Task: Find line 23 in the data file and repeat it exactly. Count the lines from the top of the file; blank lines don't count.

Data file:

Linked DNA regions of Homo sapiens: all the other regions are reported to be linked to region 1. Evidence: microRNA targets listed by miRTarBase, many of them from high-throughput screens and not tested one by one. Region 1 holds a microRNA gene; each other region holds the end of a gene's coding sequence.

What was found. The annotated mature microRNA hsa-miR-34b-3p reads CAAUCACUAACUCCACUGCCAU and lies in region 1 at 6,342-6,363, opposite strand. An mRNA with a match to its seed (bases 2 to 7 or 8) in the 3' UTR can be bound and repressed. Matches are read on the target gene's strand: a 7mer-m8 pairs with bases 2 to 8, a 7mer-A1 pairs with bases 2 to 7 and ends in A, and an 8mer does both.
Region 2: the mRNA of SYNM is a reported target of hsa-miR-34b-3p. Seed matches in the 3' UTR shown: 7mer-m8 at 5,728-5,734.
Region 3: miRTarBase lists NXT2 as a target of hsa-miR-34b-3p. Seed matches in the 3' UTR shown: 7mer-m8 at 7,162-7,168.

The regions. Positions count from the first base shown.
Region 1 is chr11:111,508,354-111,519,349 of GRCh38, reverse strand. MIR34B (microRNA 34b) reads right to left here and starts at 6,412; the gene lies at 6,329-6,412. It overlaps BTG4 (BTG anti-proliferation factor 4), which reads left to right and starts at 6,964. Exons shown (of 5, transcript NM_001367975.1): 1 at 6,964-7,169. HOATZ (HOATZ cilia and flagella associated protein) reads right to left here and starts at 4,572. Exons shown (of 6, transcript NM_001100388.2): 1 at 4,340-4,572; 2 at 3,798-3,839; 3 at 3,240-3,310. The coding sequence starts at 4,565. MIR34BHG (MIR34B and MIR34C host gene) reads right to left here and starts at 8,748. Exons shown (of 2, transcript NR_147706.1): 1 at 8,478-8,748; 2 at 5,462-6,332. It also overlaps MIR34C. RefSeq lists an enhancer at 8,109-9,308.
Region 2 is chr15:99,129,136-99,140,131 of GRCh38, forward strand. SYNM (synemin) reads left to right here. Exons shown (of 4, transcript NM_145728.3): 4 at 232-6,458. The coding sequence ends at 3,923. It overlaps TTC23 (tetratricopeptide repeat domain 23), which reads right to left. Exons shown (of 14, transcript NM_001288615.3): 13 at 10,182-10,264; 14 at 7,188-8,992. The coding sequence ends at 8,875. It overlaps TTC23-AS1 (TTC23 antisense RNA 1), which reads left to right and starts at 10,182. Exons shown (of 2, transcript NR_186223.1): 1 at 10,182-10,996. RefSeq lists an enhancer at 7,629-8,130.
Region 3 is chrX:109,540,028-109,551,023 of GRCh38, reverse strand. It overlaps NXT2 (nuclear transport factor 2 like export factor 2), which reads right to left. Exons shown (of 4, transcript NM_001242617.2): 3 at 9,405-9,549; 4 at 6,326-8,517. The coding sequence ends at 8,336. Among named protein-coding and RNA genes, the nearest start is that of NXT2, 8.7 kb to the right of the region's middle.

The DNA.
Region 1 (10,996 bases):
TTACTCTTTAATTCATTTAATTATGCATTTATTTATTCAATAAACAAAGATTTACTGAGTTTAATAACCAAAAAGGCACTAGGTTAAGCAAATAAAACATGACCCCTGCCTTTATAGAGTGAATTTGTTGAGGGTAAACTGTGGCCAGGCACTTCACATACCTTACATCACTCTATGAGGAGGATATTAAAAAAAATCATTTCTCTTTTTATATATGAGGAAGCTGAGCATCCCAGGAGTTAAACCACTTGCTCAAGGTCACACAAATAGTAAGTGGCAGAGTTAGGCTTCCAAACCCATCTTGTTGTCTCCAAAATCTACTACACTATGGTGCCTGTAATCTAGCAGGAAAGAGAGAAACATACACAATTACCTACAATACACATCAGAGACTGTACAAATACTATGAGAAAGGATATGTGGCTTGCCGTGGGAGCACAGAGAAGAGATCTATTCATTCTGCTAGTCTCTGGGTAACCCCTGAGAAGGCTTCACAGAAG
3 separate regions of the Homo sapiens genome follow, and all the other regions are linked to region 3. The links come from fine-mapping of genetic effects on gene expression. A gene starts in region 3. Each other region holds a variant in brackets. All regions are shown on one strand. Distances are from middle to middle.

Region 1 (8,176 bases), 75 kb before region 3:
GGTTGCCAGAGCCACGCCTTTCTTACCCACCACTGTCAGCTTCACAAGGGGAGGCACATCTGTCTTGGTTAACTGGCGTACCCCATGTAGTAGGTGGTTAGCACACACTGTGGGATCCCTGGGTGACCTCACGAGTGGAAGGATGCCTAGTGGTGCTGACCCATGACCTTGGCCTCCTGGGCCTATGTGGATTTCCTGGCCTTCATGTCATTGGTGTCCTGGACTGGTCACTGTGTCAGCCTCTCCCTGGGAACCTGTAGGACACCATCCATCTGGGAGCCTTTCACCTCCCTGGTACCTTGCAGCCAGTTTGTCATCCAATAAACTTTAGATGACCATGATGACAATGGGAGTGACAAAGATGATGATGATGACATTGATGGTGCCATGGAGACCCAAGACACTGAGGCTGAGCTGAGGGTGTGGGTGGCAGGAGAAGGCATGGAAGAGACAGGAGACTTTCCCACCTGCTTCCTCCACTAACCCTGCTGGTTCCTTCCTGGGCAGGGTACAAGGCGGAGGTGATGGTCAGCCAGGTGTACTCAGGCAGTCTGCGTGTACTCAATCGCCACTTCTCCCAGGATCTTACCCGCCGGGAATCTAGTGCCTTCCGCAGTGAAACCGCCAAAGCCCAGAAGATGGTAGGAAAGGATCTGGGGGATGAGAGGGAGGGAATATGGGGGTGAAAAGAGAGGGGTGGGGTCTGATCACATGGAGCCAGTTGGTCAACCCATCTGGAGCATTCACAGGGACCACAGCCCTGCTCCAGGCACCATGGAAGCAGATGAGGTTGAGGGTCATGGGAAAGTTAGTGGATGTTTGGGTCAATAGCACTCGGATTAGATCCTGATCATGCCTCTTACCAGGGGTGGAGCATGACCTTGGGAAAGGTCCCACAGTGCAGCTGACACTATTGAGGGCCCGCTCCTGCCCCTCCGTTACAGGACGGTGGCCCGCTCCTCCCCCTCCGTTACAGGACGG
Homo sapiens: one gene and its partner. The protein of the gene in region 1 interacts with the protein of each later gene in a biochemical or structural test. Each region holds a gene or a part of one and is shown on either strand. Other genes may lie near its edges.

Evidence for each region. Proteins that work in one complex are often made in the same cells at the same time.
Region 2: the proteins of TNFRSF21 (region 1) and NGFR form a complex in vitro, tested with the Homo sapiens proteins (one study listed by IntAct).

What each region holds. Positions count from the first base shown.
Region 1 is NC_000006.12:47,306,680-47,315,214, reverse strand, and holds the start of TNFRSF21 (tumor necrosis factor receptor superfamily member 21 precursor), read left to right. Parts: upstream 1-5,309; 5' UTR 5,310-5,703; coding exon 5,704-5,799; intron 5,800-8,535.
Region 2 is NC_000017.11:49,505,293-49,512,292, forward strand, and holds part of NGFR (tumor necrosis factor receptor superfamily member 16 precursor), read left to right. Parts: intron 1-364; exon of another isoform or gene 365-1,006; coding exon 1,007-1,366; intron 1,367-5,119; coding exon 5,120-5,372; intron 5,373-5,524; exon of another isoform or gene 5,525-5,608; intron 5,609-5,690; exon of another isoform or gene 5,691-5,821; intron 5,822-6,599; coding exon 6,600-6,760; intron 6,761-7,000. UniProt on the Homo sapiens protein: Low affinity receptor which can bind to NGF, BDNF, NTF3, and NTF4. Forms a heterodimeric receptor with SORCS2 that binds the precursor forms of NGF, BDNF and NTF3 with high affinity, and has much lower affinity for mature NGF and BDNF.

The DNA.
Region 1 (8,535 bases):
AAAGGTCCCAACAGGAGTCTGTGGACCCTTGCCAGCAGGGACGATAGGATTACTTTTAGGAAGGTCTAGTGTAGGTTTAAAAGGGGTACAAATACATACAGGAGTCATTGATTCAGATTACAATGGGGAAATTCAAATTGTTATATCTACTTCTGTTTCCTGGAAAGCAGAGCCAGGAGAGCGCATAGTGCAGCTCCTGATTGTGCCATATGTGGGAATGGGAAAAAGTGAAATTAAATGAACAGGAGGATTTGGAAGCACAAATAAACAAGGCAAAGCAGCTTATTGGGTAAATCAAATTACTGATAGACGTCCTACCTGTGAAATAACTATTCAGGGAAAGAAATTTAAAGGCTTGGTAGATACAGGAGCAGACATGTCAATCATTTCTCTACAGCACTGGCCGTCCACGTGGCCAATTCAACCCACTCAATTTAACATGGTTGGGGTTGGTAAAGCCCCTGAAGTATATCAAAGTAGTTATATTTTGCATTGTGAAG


AAAGGTCCCAACAGGAGTCTGTGGACCCTTGCCAGCAGGGACGATAGGATTACTTTTAGGAAGGTCTAGTGTAGGTTTAAAAGGGGTACAAATACATACAGGAGTCATTGATTCAGATTACAATGGGGAAATTCAAATTGTTATATCTACTTCTGTTTCCTGGAAAGCAGAGCCAGGAGAGCGCATAGTGCAGCTCCTGATTGTGCCATATGTGGGAATGGGAAAAAGTGAAATTAAATGAACAGGAGGATTTGGAAGCACAAATAAACAAGGCAAAGCAGCTTATTGGGTAAATCAAATTACTGATAGACGTCCTACCTGTGAAATAACTATTCAGGGAAAGAAATTTAAAGGCTTGGTAGATACAGGAGCAGACATGTCAATCATTTCTCTACAGCACTGGCCGTCCACGTGGCCAATTCAACCCACTCAATTTAACATGGTTGGGGTTGGTAAAGCCCCTGAAGTATATCAAAGTAGTTATATTTTGCATTGTGAAG